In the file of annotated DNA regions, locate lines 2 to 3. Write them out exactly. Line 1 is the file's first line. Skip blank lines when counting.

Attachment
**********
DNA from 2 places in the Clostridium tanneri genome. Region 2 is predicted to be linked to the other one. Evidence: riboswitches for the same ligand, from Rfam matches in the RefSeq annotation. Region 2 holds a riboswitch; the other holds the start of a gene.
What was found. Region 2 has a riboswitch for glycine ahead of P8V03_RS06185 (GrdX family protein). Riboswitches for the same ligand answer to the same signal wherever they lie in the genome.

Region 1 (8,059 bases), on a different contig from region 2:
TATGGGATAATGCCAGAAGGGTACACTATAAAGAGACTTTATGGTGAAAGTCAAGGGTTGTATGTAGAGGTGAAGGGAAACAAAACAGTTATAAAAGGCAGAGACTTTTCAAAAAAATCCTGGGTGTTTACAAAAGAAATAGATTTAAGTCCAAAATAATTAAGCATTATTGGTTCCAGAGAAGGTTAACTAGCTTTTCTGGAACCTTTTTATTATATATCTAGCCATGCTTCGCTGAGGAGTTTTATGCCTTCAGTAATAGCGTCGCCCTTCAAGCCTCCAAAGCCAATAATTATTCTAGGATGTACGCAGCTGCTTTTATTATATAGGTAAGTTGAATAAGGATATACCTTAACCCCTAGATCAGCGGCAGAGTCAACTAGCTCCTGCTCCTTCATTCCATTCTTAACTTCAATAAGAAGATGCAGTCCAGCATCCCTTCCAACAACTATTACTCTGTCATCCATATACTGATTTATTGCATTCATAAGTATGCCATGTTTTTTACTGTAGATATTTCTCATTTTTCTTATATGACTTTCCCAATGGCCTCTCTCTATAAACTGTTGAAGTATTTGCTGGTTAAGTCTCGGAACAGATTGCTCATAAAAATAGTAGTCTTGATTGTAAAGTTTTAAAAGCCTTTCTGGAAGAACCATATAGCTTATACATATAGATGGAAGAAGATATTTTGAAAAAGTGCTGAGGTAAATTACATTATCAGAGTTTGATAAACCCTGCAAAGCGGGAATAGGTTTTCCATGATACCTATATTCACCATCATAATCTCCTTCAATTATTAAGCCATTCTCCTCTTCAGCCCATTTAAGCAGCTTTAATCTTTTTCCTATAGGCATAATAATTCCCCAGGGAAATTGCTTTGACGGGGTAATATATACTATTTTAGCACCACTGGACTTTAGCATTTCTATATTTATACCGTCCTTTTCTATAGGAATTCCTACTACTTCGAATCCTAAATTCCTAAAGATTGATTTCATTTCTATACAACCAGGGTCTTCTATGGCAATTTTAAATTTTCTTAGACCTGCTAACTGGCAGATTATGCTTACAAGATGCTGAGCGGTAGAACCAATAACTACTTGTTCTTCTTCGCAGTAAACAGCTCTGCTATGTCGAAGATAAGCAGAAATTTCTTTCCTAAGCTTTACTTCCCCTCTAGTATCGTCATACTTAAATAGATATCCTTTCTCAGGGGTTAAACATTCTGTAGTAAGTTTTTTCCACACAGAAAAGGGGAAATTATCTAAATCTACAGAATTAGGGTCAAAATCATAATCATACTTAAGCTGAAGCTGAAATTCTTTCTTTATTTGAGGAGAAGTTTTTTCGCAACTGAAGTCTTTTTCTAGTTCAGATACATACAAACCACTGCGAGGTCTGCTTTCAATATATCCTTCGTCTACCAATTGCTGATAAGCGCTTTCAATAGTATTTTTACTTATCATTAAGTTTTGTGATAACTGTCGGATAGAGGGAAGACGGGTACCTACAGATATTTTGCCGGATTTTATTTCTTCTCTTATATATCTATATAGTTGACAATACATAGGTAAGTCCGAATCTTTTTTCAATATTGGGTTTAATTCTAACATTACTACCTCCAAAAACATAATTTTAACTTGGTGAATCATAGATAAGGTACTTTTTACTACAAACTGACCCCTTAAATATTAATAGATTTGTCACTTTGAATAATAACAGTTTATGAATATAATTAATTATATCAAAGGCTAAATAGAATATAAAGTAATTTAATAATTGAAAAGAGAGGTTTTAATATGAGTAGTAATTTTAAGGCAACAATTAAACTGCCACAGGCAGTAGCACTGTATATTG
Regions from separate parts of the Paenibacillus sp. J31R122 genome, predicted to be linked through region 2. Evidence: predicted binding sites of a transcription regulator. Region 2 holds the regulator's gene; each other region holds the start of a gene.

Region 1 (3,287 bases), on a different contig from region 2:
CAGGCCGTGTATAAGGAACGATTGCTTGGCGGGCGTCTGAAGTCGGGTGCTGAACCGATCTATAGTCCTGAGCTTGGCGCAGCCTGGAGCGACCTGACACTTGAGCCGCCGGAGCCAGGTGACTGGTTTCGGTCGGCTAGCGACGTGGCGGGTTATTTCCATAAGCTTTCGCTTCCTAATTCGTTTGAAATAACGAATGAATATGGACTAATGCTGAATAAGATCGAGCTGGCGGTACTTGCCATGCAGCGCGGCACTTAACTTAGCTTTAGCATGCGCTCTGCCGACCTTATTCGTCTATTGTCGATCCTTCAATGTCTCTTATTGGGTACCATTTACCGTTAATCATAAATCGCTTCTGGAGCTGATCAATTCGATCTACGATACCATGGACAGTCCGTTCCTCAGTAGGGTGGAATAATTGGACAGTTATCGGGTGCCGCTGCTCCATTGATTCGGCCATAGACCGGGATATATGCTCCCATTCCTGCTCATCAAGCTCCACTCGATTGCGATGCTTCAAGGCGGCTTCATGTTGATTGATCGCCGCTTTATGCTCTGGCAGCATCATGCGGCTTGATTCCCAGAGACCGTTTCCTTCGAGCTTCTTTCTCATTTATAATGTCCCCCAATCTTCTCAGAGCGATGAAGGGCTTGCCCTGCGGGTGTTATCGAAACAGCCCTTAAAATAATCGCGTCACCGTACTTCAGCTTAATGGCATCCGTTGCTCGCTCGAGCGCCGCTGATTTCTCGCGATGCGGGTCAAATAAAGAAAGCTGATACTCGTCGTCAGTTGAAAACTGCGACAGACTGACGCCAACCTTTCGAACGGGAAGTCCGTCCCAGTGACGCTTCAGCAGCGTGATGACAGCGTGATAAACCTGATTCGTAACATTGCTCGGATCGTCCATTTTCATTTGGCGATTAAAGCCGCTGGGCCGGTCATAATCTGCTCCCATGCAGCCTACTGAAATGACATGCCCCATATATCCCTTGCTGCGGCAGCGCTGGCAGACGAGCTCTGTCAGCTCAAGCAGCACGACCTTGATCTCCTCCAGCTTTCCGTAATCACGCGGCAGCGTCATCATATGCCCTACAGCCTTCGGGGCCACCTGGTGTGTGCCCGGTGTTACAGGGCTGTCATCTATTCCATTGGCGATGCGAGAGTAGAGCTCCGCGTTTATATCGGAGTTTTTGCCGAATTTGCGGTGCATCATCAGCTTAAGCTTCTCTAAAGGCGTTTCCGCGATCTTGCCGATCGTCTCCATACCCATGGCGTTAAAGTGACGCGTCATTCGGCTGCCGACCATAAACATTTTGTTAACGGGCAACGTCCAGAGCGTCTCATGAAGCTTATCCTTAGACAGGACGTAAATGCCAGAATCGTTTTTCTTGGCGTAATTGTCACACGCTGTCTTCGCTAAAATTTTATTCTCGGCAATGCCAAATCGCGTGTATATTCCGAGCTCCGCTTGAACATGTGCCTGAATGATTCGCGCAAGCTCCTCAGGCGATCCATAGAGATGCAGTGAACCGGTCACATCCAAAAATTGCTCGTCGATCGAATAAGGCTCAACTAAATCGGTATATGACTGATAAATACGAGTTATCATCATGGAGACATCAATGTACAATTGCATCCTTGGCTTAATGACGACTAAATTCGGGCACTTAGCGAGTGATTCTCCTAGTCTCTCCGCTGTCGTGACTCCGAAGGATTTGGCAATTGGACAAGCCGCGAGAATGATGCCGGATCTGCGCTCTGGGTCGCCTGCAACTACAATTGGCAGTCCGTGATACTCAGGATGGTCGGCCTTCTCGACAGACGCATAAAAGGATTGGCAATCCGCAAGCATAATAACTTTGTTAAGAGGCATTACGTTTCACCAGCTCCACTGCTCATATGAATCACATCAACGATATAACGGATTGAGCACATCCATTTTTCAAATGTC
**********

What was found. Region 2 has a riboswitch for glycine ahead of P8V03_RS06185 (GrdX family protein). Riboswitches for the same ligand answer to the same signal wherever they lie in the genome.

Region 1 (8,059 bases), on a different contig from region 2: